FINRA – Reminds Firms of their Supervisory Obligations Related to Outsourcing to Third-Party Vendors

August 13, 2021 – FINRA issued Regulatory Notice 21-29 to remind firms of supervisory obligations related to outsourcing for activities or functions performed by third-party vendors. Did not create new legal/regulatory requirements or new interpretations of existing rules. Does provide tools, methods firms told FINRA they find useful in vendor management.

Summary of Regulatory Obligations: FINRA Rule 3110 (supervision) requires firms to have system to supervise activities of associated persons for compliance with federal securities laws and regulation. Notice 05-48 reminds firms outsourcing activity or function to vendor does not relieve them of ultimate responsibility for compliance with all applicable laws and regulations. If outsource certain activities, supervisory system and written supervisory procedures (WSPs) must include procedures on outsourcing practices to ensure compliance with securities laws and FINRA rules.

FINRA expects firms to develop reasonably designed supervisory systems appropriate to business model, scale of operations that address technology governance-related risks. Failure to do so can expose firms to operational failures that compromise ability serve customers or comply with rules, including FINRA Rule 4370 [business continuity planning (BCP) and emergency contact].

On registration, 3rd-party service providers conducting activities requiring registration under FINRA rules are generally considered associated persons (APs) and are required to have necessary registrations. Must review if vendors or personnel meet registration requirements under FINRA Rule 1220, and if employees are covered persons under operations professional category. Due to supervision of covered functions executed by vendor, because authorized, have discretion materially to commit firm’s capital in direct furtherance of covered function.

FINRA expects firms to develop reasonably designed cybersecurity programs, controls that are consistent with their risk profile, business model and scale of operations. Reminder to review core principles, effective practices for developing such programs and controls, including vendor management, from reports on cybersecurity practices. Elements of firm’s BCP, including use of vendors, can be flexible, tailored to size, needs of firm, minimum enumerated elements are addressed; must review, update BCPs in light of changes to member firms’ operations, structure, business or location.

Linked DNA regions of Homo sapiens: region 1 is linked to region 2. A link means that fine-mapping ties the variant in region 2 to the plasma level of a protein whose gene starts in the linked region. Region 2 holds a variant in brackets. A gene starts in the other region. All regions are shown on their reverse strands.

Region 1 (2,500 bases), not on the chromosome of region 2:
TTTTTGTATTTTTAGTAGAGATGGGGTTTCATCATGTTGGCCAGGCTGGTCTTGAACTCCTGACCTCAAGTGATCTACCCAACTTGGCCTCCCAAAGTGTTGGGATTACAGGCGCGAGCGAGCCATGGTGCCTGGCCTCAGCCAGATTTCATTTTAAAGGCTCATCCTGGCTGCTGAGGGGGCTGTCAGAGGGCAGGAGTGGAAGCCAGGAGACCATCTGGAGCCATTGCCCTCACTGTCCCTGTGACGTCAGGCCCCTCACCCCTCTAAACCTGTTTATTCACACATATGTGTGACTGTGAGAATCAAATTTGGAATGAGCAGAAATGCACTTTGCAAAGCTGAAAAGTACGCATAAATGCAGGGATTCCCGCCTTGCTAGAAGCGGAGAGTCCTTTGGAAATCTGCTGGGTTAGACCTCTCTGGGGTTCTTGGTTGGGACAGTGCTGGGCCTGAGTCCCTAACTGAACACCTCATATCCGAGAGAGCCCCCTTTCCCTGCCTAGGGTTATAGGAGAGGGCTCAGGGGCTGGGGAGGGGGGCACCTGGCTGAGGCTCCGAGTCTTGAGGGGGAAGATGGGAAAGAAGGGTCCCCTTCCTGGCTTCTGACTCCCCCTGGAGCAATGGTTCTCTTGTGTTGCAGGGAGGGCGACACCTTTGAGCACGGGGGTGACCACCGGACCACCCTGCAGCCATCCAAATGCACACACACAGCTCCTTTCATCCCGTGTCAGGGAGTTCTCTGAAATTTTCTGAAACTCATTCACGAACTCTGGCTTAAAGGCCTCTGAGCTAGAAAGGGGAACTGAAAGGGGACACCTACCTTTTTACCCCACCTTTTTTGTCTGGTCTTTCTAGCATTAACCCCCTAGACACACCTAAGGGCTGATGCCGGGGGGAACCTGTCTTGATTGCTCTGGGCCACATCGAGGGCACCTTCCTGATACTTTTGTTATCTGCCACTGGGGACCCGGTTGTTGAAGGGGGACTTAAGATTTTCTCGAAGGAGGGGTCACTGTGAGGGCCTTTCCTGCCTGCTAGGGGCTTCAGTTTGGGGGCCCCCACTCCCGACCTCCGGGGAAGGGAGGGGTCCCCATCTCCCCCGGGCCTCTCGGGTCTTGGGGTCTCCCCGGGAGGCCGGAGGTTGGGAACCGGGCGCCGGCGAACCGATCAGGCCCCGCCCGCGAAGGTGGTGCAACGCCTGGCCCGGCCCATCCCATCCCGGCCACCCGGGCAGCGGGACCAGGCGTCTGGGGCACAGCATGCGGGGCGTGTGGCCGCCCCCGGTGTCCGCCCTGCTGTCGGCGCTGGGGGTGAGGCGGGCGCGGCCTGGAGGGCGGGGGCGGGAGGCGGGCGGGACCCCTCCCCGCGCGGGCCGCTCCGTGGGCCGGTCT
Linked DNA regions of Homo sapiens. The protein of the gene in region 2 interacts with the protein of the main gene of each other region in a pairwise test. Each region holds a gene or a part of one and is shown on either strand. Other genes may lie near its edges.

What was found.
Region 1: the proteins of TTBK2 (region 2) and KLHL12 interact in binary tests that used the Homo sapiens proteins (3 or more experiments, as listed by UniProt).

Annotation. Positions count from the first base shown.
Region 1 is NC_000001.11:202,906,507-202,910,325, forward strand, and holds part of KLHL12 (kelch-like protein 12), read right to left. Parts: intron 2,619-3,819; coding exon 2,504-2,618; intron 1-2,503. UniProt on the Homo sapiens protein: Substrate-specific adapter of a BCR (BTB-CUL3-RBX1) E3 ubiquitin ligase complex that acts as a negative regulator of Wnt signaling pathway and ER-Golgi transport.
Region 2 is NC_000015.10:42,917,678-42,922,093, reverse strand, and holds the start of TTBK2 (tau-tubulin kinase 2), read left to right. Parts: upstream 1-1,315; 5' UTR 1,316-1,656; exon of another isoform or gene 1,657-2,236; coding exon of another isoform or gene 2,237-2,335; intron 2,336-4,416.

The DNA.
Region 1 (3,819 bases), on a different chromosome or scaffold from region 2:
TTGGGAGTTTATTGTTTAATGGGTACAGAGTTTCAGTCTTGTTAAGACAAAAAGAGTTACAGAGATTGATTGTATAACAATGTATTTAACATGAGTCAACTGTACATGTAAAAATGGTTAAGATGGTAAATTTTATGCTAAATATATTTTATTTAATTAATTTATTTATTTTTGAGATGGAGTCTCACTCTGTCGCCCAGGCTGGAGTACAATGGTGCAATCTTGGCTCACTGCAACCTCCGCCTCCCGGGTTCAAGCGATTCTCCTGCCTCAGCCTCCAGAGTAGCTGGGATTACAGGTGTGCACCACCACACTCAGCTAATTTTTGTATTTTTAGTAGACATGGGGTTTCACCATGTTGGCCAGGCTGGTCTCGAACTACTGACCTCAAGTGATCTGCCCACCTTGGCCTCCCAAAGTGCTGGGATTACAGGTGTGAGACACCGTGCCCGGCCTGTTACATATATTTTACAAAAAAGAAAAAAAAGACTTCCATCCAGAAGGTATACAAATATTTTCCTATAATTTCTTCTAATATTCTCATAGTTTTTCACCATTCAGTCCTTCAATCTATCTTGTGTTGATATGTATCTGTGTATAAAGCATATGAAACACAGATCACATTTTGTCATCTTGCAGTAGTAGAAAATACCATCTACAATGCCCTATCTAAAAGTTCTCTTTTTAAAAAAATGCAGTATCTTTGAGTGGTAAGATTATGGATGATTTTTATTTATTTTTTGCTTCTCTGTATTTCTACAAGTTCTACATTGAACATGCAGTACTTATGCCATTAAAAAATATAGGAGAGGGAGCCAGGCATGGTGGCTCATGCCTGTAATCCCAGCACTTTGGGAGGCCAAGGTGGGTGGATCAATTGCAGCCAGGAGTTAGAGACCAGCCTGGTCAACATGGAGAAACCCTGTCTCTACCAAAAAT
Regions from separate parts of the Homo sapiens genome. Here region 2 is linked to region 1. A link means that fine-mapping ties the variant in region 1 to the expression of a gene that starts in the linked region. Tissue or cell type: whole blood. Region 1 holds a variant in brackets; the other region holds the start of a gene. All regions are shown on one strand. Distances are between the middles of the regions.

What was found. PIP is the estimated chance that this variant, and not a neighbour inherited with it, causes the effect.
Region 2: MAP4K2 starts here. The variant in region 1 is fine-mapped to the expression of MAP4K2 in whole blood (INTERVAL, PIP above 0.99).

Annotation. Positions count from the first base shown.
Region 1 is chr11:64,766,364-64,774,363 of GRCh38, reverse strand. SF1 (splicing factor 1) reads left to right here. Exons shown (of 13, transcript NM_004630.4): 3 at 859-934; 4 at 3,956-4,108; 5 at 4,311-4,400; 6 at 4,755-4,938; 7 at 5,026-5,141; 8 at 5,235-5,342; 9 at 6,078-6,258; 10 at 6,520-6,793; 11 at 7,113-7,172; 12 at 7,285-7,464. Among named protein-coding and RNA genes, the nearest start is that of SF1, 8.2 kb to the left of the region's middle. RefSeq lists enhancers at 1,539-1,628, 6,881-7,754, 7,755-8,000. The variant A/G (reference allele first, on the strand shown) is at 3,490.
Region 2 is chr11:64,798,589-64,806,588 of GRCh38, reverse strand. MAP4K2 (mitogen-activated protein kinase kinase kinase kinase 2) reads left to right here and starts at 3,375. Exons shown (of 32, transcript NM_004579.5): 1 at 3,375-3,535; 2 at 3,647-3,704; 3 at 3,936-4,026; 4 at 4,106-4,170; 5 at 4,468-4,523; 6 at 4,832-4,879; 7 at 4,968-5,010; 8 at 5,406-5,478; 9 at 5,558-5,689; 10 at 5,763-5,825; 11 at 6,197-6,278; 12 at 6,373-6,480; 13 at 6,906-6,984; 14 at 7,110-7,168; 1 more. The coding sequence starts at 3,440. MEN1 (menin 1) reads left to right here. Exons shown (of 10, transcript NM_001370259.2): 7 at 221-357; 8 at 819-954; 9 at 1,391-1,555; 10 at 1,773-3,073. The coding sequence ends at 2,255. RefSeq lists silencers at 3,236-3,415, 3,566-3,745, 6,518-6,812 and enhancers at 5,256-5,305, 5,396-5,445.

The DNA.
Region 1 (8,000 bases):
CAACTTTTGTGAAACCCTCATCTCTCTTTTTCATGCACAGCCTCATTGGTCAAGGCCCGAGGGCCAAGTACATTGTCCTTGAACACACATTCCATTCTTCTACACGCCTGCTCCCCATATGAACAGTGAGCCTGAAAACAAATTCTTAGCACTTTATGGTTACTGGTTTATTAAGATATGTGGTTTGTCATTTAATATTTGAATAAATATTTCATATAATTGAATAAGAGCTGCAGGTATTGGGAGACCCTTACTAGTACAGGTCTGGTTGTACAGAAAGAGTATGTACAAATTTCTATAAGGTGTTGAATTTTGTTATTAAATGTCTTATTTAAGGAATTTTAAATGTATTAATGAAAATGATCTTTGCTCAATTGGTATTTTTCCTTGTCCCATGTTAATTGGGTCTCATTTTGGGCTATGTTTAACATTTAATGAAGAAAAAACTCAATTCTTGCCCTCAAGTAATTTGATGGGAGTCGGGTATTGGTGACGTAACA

Exam Findings and Observations: Firms violated Reg S-P Rule 30, Rule 3110, FINRA Rule 2010 for not having adequate procedures for supervisory oversight to protect confidentiality of customer NPI. For example, where vendor exposed to public internet firms’ purchase, sales blotters, included customer nonpublic personal information (names, account numbers, SSNs). Additionally, where vendor did not configure cloud-based server correctly, antivirus software, implement encryption for account applications, brokerage records with customer NPI. Foreign hackers successfully accessed cloud-based server, exposed customer’s NPI. Firms disciplined for books and records violations, supervisory obligations with vendor. Included failing to preserve and produce business-related electronic communications (emails, social media, texts, instant messages, app-based messages, and video content). Due to vendor system malfunctions, as well as data purges after terminating relationship with firm. Vendors failing to correctly configure default retention periods, resulting in the inadvertent deletions of firm electronic communication for certain time periods. Vendors failing to provide non-rewritable, non-erasable storage, and firms failing to establish an audit system to account for vendors’ preservation of emails.

Questions for Consideration: Provided questions to help firms evaluate if supervisory control system, including WSPs, adequately addresses issues and risks relating to vendor management. If vendor will be handling sensitive firm or customer non-public information. Extent of potential damage if security breach (number of customers impacted). Once member firm decides to outsource activity or function, may want to consider questions on due diligence and conflicts in evaluating, selecting potential vendors.

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